Slide background Group of crop raiding bulls Group of crop raiding bulls

Human-Elephant Conflict in Africa

The African elephant is perhaps the most iconic migratory land mammal on the continent. Catastrophic poaching in the 1970’s and 80’s saw their populations plummet to a mere fraction of pre 1970’s numbers. An effective international ivory trade ban implemented by CITES in 1989 combined with improved wildlife management strategies, has resulted in rising numbers, particularly in East and Southern Africa. However, these elephants are expanding into a world now densely settled by people. Rising incidents of human- elephant conflict are occurring where elephants are exploring old migratory routes and either being blocked by new developments or breaking into farmland plots to take advantage of nutritional agricultural produce.

As both families and bull elephants migrate through the landscape looking for food and water they will take advantage of any juicy crops they come across. Keeping key migration corridors open and clear of farms and development will reduce the chance of conflict incidents developing.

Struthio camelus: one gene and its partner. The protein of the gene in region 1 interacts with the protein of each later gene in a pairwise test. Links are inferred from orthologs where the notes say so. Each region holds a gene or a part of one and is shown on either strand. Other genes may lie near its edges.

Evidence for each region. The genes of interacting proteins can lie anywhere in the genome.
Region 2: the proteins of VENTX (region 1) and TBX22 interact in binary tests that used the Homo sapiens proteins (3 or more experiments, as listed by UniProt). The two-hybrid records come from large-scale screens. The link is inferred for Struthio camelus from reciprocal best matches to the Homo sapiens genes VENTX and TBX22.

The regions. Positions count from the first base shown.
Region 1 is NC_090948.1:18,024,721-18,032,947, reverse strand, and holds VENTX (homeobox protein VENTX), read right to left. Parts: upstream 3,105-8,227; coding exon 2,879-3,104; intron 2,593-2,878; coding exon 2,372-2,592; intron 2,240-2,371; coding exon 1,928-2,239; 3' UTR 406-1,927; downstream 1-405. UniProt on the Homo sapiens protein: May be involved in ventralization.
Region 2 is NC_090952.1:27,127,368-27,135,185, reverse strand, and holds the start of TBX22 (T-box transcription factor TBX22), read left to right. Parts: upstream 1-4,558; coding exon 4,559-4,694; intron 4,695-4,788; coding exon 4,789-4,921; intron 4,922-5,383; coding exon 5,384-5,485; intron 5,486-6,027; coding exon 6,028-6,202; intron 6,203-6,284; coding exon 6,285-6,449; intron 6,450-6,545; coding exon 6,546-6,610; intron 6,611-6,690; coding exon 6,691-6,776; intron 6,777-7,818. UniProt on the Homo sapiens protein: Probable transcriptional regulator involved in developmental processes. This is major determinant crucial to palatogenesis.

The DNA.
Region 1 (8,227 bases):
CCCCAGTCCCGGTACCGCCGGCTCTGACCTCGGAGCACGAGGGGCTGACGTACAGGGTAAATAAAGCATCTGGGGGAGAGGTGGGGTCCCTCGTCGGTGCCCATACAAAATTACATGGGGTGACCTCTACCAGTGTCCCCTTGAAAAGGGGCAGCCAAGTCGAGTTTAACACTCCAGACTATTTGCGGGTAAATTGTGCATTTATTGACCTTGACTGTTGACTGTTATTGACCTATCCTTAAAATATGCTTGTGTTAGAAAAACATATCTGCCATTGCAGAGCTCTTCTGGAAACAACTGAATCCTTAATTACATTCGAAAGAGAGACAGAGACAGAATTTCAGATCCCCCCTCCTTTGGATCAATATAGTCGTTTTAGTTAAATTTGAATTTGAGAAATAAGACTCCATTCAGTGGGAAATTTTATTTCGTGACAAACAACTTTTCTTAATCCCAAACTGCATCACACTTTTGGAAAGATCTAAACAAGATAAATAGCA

Elephants in our main study site in Kenya, are not confined to national parks and reserves hence interactions with farmers, and specifically crop raiding by elephants, pose serious social, political, economic and conservation problems in Kenya as it does in many other parts of Africa.

Unfortunately both people and elephants are sometimes killed due to conflict over resources. Elephants that are wounded are often very dangerous and can go wild with pain which poses a great threat to anyone in their path. Fatal wounds resulting in the death of an elephant is not only illegal, and should be avoided at all costs, but also causes stress within the family unit. Elephants have long memories and there is some evidence that elephants who have lost a family member due to conflict or culling may become more aggressive to humans in the future.

Research efforts are now focused on finding effective farmer-managed deterrents that are both socially and economically suitable especially in ‘conflict’ zones where effective electric fences to separate humans from elephants are neither feasible nor affordable.